Vaughn persevered through the ups-and-downs of playing in a variety of smaller professional football leagues — the United Football League, Indoor Football League, Canadian Football League and Arena Football League — before he got a shot with the Broncos in 2014.

    Waived late in training camp last season, Vaughn re-signed with the team on a futures contract and is determined not to let his second chance slip. He wakes up before his alarm goes off every morning so he has no chance of being late, he pays rapt attention in team meetings and takes everything about the game seriously.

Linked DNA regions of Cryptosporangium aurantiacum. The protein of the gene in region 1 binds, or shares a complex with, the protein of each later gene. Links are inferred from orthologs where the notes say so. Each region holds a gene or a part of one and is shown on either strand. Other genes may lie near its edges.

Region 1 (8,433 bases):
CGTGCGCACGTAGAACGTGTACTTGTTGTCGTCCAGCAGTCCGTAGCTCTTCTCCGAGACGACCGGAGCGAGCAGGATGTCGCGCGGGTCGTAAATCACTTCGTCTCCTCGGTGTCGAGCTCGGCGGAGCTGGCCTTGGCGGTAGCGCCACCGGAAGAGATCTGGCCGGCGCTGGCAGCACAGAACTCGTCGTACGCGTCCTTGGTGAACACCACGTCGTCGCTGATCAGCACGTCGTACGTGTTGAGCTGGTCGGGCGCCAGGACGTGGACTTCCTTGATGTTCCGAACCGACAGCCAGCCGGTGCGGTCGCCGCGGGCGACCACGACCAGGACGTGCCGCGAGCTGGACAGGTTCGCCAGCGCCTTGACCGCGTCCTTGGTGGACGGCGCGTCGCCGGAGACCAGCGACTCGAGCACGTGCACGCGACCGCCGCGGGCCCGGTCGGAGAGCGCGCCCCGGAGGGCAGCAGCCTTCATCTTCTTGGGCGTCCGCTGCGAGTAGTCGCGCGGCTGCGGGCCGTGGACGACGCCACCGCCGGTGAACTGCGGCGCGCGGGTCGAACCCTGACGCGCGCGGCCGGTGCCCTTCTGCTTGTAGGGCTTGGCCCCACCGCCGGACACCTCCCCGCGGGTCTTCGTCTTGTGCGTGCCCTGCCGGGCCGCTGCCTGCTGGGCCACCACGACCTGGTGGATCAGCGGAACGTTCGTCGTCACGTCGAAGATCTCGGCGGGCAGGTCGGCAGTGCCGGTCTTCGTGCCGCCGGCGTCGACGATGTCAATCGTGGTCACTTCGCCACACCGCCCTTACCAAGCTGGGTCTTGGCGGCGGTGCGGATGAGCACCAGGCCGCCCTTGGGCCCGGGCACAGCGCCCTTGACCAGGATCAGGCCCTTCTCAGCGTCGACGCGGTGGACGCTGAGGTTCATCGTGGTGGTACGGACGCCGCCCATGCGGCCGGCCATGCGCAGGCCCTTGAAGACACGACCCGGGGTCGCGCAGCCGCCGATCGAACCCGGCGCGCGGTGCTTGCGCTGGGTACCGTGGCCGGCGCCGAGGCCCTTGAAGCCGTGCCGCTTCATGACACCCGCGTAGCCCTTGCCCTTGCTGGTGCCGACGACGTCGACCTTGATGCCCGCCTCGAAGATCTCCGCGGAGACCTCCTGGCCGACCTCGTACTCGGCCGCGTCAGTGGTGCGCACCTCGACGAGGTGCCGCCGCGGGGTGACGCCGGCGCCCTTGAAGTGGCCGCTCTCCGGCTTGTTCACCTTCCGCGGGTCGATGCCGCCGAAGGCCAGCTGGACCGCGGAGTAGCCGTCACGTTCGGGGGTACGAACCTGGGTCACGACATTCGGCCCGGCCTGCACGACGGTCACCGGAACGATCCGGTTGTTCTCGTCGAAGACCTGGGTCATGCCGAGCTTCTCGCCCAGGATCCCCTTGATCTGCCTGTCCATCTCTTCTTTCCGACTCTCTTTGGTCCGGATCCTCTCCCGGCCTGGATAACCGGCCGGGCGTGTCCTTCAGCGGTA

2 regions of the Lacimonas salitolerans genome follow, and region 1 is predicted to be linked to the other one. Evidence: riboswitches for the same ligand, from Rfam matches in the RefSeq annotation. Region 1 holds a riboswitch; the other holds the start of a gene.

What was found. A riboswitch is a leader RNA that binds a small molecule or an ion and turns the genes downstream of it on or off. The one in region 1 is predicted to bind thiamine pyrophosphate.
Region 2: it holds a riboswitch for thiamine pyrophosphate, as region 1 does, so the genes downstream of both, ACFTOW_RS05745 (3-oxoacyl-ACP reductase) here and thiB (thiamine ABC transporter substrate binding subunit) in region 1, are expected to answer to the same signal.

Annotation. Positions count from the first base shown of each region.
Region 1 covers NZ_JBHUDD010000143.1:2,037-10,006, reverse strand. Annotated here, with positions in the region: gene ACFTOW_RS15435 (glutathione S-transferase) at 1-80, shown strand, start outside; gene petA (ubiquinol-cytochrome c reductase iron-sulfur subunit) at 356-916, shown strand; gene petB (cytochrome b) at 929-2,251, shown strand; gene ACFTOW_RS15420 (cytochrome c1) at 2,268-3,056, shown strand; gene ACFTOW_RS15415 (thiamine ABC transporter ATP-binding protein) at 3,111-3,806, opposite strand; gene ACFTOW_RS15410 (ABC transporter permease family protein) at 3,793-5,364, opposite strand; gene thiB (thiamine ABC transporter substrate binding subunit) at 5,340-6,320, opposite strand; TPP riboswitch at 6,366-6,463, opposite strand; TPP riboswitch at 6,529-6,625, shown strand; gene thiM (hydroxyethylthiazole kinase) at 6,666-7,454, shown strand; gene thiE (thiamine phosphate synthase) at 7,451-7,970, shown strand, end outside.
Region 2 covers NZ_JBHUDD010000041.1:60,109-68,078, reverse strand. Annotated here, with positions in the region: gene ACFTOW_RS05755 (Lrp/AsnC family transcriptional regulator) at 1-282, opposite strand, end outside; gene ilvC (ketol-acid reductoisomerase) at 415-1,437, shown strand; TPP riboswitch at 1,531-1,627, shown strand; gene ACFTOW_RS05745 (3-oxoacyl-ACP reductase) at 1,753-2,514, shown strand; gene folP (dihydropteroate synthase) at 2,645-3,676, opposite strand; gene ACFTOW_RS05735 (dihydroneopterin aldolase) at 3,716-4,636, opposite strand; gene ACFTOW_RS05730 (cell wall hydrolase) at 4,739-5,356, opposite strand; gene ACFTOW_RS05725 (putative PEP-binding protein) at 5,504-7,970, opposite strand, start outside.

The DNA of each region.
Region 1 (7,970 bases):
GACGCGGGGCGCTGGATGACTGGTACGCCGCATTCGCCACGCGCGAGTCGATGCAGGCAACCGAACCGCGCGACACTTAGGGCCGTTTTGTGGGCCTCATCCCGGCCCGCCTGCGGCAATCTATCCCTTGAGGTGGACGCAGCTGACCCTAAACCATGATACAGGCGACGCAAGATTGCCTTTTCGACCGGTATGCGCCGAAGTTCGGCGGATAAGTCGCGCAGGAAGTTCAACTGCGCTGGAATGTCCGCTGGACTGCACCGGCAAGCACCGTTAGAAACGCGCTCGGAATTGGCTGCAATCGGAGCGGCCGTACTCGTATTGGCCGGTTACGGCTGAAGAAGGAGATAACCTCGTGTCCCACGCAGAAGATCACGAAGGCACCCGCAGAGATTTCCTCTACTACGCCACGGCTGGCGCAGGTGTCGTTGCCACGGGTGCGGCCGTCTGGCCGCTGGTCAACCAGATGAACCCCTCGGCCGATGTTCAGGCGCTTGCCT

We caught up with Vaughn on the first day of his mini summer vacation — the time between the end of the Broncos’ Organized Team Activities and the beginning of training camp in late July and early August — out in front of the place where it all started, Smoky Hill.

    QUESTION: You had hoop dreams when you first got to Smoky Hill. How did you make the switch to football?